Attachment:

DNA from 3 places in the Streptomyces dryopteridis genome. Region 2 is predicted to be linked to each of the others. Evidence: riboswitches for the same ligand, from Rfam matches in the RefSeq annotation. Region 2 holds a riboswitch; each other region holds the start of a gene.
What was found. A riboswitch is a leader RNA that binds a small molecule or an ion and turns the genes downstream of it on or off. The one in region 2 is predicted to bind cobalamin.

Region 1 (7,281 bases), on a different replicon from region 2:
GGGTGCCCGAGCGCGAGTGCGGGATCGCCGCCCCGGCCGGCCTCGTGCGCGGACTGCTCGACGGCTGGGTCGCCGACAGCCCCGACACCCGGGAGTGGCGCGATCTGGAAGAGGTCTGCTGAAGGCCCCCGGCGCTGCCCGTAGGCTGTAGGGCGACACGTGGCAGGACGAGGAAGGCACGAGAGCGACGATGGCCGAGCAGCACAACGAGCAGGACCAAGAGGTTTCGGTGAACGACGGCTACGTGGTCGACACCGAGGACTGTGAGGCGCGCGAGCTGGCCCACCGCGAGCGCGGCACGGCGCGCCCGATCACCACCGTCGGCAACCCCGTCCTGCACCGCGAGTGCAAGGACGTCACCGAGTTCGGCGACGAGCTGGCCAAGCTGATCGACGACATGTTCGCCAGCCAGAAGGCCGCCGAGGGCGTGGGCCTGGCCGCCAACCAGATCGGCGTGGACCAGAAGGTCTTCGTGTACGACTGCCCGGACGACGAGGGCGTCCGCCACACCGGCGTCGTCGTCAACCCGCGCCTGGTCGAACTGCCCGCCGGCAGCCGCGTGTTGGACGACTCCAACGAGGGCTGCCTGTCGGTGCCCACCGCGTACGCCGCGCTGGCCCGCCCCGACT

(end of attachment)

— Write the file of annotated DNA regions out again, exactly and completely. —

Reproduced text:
DNA from 3 places in the Streptomyces dryopteridis genome. Region 2 is predicted to be linked to each of the others. Evidence: riboswitches for the same ligand, from Rfam matches in the RefSeq annotation. Region 2 holds a riboswitch; each other region holds the start of a gene.
What was found. A riboswitch is a leader RNA that binds a small molecule or an ion and turns the genes downstream of it on or off. The one in region 2 is predicted to bind cobalamin.

Region 1 (7,281 bases), on a different replicon from region 2:
GGGTGCCCGAGCGCGAGTGCGGGATCGCCGCCCCGGCCGGCCTCGTGCGCGGACTGCTCGACGGCTGGGTCGCCGACAGCCCCGACACCCGGGAGTGGCGCGATCTGGAAGAGGTCTGCTGAAGGCCCCCGGCGCTGCCCGTAGGCTGTAGGGCGACACGTGGCAGGACGAGGAAGGCACGAGAGCGACGATGGCCGAGCAGCACAACGAGCAGGACCAAGAGGTTTCGGTGAACGACGGCTACGTGGTCGACACCGAGGACTGTGAGGCGCGCGAGCTGGCCCACCGCGAGCGCGGCACGGCGCGCCCGATCACCACCGTCGGCAACCCCGTCCTGCACCGCGAGTGCAAGGACGTCACCGAGTTCGGCGACGAGCTGGCCAAGCTGATCGACGACATGTTCGCCAGCCAGAAGGCCGCCGAGGGCGTGGGCCTGGCCGCCAACCAGATCGGCGTGGACCAGAAGGTCTTCGTGTACGACTGCCCGGACGACGAGGGCGTCCGCCACACCGGCGTCGTCGTCAACCCGCGCCTGGTCGAACTGCCCGCCGGCAGCCGCGTGTTGGACGACTCCAACGAGGGCTGCCTGTCGGTGCCCACCGCGTACGCCGCGCTGGCCCGCCCCGACT